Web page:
Technologism Essay Research Paper The Internet is — страница 6

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of aggregate bandwidth to a neighborhood. The result should be cost savings and easier upgrades. ? Cable’s shared bandwidth approach is more flexible at allocating any particular level of bandwidth among a group of subscribers. Since it does not need to rely as much on forecasts of which subscribers will sign up for the service, the cable architecture can adapt more readily to the actual demand that materializes. ? Telephony’s dedication of bandwidth to individual customers limits the peak (i.e. burst) data rate that can be provided cost-effectively. In contrast, the dynamic sharing enabled by cable’s bus architecture can, if the statistical aggregation properties of neighborhood traffic cooperate, give a customer access to a faster peak data rate than the expected average

data rate. 2.2 Why focus on Internet access? Internet access has several desirable properties as an application to consider for exercising residential infrastructure. Internet technology is based on a peer-to-peer model of communications. Internet usage encompasses a wide mix of applications, including low- and high- bandwidth as well as asynchronous and real-time communications. Different Internet applications may create varying degrees of symmetrical (both to and from the home) and asymmetrical traffic flows. Supporting all of these properties poses a challenge for existing residential communications infrastructures. Internet access differs from the future services modeled by other studies described below in that it is a real application today, with growing demand. Aside from

creating pragmatic interest in the topic, this factor also makes it possible to perform case studies of real deployments. Finally, the Internet’s organization as an “Open Data Network” (in the language of (Computer Science and Telecommunications Board of the National Research Council, 1994)) makes it a service worthy of study from a policy perspective. The Internet culture’s expectation of interconnection and cooperation among competing organizations may clash with the monopoly-oriented cultures of traditional infrastructure organizations, exposing policy issues. In addition, the Internet’s status as a public data network may make Internet access a service worth encouraging for the public good. Therefore, analysis of costs to provide this service may provide useful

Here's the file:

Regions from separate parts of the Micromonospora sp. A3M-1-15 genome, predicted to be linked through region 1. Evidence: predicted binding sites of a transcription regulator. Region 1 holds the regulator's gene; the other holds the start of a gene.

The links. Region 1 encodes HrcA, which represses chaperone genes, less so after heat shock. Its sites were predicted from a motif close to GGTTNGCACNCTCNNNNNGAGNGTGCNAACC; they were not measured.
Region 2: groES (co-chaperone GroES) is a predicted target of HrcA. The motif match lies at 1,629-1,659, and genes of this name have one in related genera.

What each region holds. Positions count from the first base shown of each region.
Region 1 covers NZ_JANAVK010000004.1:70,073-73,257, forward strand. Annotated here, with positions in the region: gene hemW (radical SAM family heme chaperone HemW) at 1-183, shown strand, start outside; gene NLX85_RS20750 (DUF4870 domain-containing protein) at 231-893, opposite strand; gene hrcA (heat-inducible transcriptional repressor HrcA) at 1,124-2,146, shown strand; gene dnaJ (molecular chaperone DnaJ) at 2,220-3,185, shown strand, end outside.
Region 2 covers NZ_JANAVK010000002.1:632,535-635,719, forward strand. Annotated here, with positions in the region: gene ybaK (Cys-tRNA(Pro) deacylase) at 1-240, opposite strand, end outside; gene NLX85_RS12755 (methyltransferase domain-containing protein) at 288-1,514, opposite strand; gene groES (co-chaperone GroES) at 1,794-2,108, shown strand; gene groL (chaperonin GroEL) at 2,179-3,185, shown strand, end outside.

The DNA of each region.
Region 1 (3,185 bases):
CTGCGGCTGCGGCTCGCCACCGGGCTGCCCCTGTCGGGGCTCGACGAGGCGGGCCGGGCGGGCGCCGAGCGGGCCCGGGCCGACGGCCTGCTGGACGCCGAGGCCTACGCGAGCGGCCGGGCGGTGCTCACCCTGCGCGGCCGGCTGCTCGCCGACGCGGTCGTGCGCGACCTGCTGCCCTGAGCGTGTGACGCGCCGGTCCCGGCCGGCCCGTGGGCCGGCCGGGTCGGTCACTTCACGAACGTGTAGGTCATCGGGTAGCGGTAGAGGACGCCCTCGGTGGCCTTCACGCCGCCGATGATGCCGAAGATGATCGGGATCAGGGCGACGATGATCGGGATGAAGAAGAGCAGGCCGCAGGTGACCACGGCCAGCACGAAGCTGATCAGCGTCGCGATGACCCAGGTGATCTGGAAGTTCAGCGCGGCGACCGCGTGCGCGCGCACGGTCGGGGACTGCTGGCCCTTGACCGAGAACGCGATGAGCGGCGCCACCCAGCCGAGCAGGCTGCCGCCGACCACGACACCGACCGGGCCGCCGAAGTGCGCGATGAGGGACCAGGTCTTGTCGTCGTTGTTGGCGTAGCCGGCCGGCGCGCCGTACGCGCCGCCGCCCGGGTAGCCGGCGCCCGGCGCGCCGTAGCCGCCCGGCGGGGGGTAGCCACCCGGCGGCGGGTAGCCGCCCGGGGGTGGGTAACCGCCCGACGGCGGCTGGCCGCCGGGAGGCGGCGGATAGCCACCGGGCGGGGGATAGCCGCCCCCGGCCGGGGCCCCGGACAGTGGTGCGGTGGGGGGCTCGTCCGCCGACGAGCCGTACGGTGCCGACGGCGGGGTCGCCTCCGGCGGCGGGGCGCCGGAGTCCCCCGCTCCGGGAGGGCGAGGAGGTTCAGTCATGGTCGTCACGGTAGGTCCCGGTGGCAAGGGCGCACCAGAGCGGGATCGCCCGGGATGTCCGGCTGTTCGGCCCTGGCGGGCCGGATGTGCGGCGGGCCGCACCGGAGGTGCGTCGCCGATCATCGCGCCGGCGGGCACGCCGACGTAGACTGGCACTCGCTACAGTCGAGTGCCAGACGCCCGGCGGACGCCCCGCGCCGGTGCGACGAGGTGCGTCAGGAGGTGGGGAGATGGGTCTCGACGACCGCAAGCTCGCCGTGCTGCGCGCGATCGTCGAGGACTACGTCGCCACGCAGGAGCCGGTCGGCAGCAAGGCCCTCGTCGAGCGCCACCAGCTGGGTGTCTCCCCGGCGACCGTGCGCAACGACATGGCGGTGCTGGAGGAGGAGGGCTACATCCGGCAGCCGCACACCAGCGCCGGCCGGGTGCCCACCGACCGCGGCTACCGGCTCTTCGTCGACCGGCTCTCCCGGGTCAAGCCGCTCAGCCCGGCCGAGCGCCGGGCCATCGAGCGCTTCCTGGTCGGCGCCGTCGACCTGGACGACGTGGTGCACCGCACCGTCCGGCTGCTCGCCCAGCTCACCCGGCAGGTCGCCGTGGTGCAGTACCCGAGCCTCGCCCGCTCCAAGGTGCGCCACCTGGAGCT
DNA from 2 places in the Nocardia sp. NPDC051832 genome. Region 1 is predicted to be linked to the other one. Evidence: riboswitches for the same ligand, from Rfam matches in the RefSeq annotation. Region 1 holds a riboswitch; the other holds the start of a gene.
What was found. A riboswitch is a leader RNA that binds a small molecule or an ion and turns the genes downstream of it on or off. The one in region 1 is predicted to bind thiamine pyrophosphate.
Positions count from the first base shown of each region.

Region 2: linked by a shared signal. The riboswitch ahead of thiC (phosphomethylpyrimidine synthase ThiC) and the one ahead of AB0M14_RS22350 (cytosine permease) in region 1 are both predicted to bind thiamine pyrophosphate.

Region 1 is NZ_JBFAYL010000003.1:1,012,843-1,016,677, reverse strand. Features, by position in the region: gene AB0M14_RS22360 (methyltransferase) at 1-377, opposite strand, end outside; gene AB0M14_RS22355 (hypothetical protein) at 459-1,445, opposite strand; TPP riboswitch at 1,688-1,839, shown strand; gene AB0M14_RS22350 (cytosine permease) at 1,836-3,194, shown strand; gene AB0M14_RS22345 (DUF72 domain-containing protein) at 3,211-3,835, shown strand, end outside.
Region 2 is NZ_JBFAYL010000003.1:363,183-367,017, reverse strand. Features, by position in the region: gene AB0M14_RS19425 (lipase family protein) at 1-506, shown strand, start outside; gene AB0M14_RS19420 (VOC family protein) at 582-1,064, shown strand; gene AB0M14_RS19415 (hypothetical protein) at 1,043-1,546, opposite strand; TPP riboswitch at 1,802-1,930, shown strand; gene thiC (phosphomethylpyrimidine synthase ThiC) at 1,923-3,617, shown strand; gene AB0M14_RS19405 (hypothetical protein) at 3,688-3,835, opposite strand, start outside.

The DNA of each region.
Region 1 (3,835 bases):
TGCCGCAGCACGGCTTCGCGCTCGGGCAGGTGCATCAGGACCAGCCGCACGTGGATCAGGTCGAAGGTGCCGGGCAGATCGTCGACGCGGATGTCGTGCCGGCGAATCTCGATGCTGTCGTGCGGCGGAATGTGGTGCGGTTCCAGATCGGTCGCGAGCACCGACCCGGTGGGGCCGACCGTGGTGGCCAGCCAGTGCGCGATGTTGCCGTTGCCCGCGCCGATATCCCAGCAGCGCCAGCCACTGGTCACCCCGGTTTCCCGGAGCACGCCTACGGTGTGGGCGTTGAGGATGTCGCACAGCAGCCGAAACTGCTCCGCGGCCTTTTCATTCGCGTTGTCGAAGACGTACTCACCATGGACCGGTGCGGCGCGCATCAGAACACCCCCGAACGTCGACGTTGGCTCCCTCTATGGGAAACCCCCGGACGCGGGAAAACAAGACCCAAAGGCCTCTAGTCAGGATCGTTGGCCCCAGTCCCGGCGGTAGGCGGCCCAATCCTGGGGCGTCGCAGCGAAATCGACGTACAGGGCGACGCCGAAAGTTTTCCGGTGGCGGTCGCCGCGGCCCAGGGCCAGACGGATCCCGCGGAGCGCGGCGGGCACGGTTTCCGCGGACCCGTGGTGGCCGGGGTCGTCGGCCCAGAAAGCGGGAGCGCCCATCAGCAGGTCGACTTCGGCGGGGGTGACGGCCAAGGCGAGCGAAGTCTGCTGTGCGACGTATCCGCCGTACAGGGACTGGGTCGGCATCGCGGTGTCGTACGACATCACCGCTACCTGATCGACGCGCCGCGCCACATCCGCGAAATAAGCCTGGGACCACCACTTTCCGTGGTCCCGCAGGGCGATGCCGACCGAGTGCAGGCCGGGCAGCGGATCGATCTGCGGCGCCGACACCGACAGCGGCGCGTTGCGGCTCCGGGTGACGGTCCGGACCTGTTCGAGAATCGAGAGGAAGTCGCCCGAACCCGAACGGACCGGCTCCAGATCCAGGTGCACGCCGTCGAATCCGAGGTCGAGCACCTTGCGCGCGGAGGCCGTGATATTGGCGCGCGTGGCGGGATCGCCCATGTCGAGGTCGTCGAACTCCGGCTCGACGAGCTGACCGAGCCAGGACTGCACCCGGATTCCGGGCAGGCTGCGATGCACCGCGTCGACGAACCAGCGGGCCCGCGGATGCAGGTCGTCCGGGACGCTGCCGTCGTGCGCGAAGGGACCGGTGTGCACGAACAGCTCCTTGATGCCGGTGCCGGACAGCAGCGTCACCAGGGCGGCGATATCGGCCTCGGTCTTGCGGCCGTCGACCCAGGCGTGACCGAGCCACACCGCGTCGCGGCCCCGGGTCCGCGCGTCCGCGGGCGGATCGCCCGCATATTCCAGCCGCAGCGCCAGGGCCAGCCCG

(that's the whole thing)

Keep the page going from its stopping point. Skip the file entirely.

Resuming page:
input to future policy debates. 3.0 Technologies This chapter reviews the present state and technical evolution of residential cable network infrastructure. It then discusses a topic not covered much in the literature, namely, how this infrastructure can be used to provide Internet access. It concludes with a qualitative evaluation of the advantages and disadvantages of cable-based Internet access. While ISDN is extensively described in the literature, its use as an Internet access medium is less well-documented. This chapter briefly reviews local telephone network technology, including ISDN and future evolutionary technologies. It concludes with a qualitative evaluation of the advantages and disadvantages of ISDN-based Internet access. 3.1 Cable Technology Residential cable TV

networks follow the tree and branch architecture. In each community, a head end is installed to receive satellite and traditional over-the-air broadcast television signals. These signals are then carried to subscriber’s homes over coaxial cable that runs from the head end throughout the community Figure 3.1: Coaxial cable tree-and-branch topology To achieve geographical coverage of the community, the cables emanating from the head end are split (or “branched”) into multiple cables. When the cable is physically split, a portion of the signal power is split off to send down the branch. The signal content, however, is not split: the same set of TV channels reach every subscriber in the community. The network thus follows a logical bus architecture. With this architecture, all

channels reach every subscriber all the time, whether or not the subscriber’s TV is on. Just as an ordinary television includes a tuner to select the over-the-air channel the viewer wishes to watch, the subscriber’s cable equipment includes a tuner to select among all the channels received over the cable. 3.1.1. Technological evolution The development of fiber-optic transmission technology has led cable network developers to shift from the purely coaxial tree-and-branch architecture to an approach referred to as Hybrid Fiber and Coax(HFC) networks. Transmission over fiber-optic cable has two main advantages over coaxial cable: ? A wider range of frequencies can be sent over the fiber, increasing the bandwidth available for transmission; ? Signals can be transmitted greater